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OPEC Sep crude oil output up slightly from Aug on more from Libya, Iraq: Platts survey

October 6, 2017 — By Eklavya Gupte, Herman Wang

  • Venezuelan output slumps to 1.86 mil b/d
  • Libyan output recovery still volatile, production up 80,000 b/d
  • Saudi output 10 mil b/d; Iraq 4.50 mil b/d; Iran 3.83 mil b/d

OPEC oil output in September rose marginally by 10,000 b/d, as production increases in Libya and Iraq were largely offset by declines in Venezuela and Angola, an S&P Global Platts survey of OPEC and oil industry officials and analysts showed October 6.

OPEC's 14 members saw their collective September output rise to 32.66 million b/d from 32.65 million b/d in August.

That is some 740,000 b/d above its declared ceiling of about 31.92 million b/d, when Equatorial Guinea, which joined in May, is added in and Indonesia, which suspended its membership in December, is subtracted.

OPEC announced the ceiling as part of a production cut agreement with 10 non-OPEC members, led by Russia, that calls on the entire group to lower output by 1.8 million b/d.

Libyan oil output rose in September by 80,000 b/d to 910,000 b/d, as the key Sharara field, which has a full capacity of 300,000 b/d, was producing about 200,000 b/d for most of the month after the field was down from August 19 to September 5.

But the North African country's output recovery remains fraught with challenges as the security of many fields remains volatile due to threats from a militant group.

Analysis continues below...

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Iraqi compliance with its quota under the production cut deal remains among the weakest of the OPEC members, with production averaging 4.50 million b/d in September, still 149,000 b/d above its output quota.

Iraqi production rose 40,000 b/d from August on increased exports from the southern terminals on the Persian Gulf and increased refinery consumption.


Venezuelan production fell 40,000 b/d to 1.86 million b/d in September, the survey found, as the country's crude exports dipped and its imports of diluents to blend with its heavy crude were also curtailed due to Hurricane Harvey.

The decline in Venezuela's output has accelerated in the past several months as various refinery units and heavy crude upgraders have been shut down, exacerbated by the country's deepening economic crisis.

Angolan output fell 30,000 b/d to 1.64 million b/d as exports and production of grades such as Pazflor, Dalia, and Plutonio were down, according to the survey.

Nigerian production, meanwhile, fell 20,000 b/d to 1.84 million b/d in the month, as key grade Bonny Light has been on force majeure since September 16 following the shutdown of the Nembe Creek Trunk Line.

Output in OPEC's largest producer Saudi Arabia was down 10,000 b/d to 10 million b/d, as despite a slight rise in exports, the end of summer resulted in lower direct crude burn, survey participants said.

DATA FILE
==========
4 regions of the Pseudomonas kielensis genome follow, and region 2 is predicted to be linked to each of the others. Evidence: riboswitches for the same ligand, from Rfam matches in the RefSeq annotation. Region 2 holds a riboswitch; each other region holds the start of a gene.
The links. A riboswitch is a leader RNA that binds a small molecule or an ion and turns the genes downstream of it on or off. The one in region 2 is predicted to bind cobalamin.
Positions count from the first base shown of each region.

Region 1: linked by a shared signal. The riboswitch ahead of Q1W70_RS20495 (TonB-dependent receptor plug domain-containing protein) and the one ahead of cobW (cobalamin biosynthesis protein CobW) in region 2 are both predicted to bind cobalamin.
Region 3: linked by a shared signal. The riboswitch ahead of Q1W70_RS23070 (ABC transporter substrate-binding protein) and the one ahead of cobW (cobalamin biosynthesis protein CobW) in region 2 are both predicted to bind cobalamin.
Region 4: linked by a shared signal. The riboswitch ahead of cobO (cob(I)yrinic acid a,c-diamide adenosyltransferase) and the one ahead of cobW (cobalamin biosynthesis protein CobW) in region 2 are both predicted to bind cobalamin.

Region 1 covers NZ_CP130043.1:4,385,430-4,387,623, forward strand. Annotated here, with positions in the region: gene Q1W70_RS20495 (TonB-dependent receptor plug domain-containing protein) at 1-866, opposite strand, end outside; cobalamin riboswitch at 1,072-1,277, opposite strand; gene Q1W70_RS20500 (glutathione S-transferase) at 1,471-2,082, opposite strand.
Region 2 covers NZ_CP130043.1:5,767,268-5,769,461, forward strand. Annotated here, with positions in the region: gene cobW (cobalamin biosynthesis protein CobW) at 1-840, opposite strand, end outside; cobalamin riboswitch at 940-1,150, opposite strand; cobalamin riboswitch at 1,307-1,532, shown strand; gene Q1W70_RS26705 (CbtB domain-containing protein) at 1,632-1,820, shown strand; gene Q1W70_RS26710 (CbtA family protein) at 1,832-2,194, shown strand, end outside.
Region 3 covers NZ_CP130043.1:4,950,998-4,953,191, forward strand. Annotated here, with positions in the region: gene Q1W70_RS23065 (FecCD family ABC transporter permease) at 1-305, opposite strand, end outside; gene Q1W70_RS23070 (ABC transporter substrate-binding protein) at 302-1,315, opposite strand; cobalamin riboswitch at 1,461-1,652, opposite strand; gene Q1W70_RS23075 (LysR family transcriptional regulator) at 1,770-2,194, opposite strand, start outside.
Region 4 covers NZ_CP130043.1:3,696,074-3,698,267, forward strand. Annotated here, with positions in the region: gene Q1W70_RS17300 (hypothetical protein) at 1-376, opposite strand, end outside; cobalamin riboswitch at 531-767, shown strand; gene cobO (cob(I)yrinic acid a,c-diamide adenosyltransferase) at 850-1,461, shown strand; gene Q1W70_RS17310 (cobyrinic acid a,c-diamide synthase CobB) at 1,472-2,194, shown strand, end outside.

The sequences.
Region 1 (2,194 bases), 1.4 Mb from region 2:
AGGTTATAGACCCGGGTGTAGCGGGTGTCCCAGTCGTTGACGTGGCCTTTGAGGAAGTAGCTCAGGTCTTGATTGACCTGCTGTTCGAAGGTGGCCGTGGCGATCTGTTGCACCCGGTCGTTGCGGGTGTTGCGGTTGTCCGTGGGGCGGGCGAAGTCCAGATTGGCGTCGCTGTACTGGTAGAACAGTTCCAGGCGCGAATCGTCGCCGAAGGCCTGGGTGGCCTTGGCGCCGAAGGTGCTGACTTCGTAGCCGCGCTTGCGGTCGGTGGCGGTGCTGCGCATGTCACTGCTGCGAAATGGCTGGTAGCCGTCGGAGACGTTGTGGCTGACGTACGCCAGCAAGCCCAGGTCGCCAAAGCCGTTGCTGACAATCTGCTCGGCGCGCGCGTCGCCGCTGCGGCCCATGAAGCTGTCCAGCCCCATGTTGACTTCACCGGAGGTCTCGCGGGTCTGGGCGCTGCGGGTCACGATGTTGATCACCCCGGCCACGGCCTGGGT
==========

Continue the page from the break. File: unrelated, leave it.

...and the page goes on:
Iranian output in September was stable at 3.83 million b/d, as despite a marginal rise in crude oil exports, refinery utilization fell, keeping production steady.

The country's oil minister Bijan Zanganeh insisted there was no pressure on Iran to join the cuts.

Iran's output has averaged 3.780 million b/d over the first eight months since the deal came into effect in January, 17,000 b/d below the country's official allocation of 3.797 million b/d.


According to an average of January through September production, total compliance among the 12 countries with quotas under the output cut agreement is 106%.

But that figure is boosted by strong overcompliance in the early part of the year, as discipline has slipped in recent months. September compliance among the 12 countries with quotas was 102%, rebounding from a low of 93% in July.

For OPEC as a whole, the significant recoveries in exempt Libya and Nigeria have undone a big chunk of the cuts.

The combined Libya and Nigeria output for September is 430,000 b/d higher than it was in January, according to survey data.

The last few months have seen some positives for OPEC, notably falling stock levels along with a stronger oil market structure supported by higher global demand.

This also translated in higher oil prices, with ICE Brent rising to over two-year highs of around $59/b in late-September. But prices have since fallen to $56-$57/b as concerns of surging US oil output and exports have re-emerged.

The clamor to include exports as a monitoring mechanism has also grown, after ministers on the monitoring committee, said they would now incorporate export data to bolster trader confidence that the cuts are in fact lowering supplies to the market.

But some members remain hesitant about including exports due to the difficulty in tracking them accurately, as well as the lumpy nature of exports from month to month..

S&P Global Platts OPEC survey methodology

Since 1988, S&P Global Platts has published a monthly survey tracking OPEC crude oil production by country. The estimates are obtained through a review of proprietary shipping data, news reportage and surveys of knowledgeable sources.

Data reviewed include loading programs, export statistics and tanker tracking via Platts cFlow. Sources interviewed for the survey include national oil company or ministry officials; analysts at international agencies, think tanks, consultancies and banks; and traders. The sources remain confidential and are interviewed by a team of Platts oil news reporters -- typically led by Herman Wang, Platts OPEC correspondent, and Eklavya Gupte, Platts senior editor for Europe and Africa news.

The survey is typically published between the 5th and 10th of each month, and it measures oil output -- excluding condensates and NGLs.

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